No-fly zone imposed to keep drones away from Trevor Deely search site
Garda search of three acre site in Chapelizod, Dublin, extends into second week
The scene of the search for the body of Trevor Deely in Chapelizod, Co Dublin. Photograph: Stephen Collins/Collins Photos
A no-fly zone has been put in place above the site in Chapelizod where gardaí are searching for the remains of Trevor Deely, the 22-year old man who vanished while walking home from a Christmas party in Dublin in December 2000.
The move is aimed at preventing photographs or video footage being recorded and made public.
The Garda became aware of plans by one drone operator to fly over the site and immediately sought the imposition of a no-fly zone. The Department of Justice made a request on behalf of the force to the Minister for Transport asking him to impose flight restrictions for security reasons.
The request was granted and the ban will remain in place until the end of the month.
A spokesman for the Irish Aviation Authority (IAA) said a “temporary ban” had been put in place over an area of land in Chapelizod. The flight restriction notice issued by the IAA applies to all unofficial aircraft, including model planes and drones. There are exceptions for emergency air ambulances and search and rescue aircraft.
Garda officers said the inquiry was at a very delicate stage and they did not want their search method, the identity of those involved or the lay-out of what is currently a crime scene, emerging publicly.
Gardaí are searching the three-acre site after receiving information that Mr Deely was shot dead following a chance encounter with a criminal figure and later buried in an underground pipe or drain on the site. The search will continue for at least another week and possibly longer.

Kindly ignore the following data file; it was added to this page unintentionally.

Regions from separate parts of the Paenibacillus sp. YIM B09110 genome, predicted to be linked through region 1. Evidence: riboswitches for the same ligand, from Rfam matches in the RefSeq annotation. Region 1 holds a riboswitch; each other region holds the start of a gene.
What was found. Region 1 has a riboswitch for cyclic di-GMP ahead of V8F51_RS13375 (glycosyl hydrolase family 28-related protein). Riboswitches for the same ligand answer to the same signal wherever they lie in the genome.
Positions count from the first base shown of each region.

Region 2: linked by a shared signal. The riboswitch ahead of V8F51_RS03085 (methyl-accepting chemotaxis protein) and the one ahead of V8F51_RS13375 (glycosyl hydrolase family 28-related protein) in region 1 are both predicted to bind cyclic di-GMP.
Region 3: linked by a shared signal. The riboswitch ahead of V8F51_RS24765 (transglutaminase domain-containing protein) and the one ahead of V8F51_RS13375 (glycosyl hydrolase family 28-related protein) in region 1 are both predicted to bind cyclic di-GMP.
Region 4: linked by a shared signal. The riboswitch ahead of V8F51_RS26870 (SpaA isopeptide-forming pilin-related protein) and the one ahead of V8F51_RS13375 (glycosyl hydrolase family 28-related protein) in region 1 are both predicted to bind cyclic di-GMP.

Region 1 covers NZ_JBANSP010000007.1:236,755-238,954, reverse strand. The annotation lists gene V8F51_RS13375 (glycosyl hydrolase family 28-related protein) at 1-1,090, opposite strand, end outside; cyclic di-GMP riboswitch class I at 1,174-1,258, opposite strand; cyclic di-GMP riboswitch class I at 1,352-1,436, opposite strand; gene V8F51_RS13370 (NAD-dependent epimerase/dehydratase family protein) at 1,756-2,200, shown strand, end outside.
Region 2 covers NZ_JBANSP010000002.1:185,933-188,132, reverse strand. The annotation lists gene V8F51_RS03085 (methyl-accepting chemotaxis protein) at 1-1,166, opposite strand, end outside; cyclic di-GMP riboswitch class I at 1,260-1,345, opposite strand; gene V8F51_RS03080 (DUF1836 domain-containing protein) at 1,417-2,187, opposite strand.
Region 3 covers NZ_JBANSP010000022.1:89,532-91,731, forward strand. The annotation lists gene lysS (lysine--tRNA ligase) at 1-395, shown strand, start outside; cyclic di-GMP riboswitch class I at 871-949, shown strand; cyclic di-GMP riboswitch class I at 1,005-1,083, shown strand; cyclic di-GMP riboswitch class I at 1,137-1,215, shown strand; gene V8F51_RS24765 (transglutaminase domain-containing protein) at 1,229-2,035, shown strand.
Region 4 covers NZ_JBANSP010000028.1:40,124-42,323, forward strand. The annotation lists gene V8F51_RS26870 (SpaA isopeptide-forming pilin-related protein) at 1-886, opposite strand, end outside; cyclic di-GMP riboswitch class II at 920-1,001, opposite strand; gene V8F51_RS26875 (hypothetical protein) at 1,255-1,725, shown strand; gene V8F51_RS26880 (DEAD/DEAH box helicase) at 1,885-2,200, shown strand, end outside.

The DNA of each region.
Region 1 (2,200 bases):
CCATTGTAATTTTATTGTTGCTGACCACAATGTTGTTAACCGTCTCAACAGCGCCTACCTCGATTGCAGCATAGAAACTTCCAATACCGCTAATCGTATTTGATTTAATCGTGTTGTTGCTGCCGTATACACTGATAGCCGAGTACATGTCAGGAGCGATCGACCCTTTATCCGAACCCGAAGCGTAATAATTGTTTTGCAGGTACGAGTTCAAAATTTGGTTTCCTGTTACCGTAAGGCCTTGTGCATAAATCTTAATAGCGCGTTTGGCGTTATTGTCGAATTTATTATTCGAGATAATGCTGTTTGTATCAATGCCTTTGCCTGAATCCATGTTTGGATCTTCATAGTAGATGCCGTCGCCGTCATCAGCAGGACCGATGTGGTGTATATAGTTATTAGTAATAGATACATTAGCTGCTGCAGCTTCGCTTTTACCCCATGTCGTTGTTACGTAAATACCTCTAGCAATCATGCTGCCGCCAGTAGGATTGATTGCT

The site, which is heavily wooded with thick undergrowth, has been split into five search zones. The search has moved into the third zone. However, some of the zones still to be searched are larger than those already completed, meaning the work will take up to two more weeks.
A gun has been discovered at the site, but it is unclear whether it is linked to Mr Deely’s disappearance and presumed murder.
Mr Deely, a Bank of Ireland employee, disappeared in the early hours of December 8th, 2000, in Dublin’s south inner city.
Garda sources have said they do not know if the information they have received is accurate but say that every credible lead must be explored.
According to the information given to them, Mr Deely was shot in the south inner city. He was last recorded on a CCTV camera on Haddington Road after 4am on the night he disappeared. Despite a massive, high-profile investigation, no progress has ever been made in the case.
Last April gardaí released some of the final CCTV images of Mr Deely. On enhanced footage, a man can be seen conversing with Mr Deely and later following him on the street.
The information received by the Garda suggests Mr Deely was shot in a chance encounter on the street just after the last CCTV image of him was recorded. The same source has identified the site at Chapelizod as the location at which his body was dumped.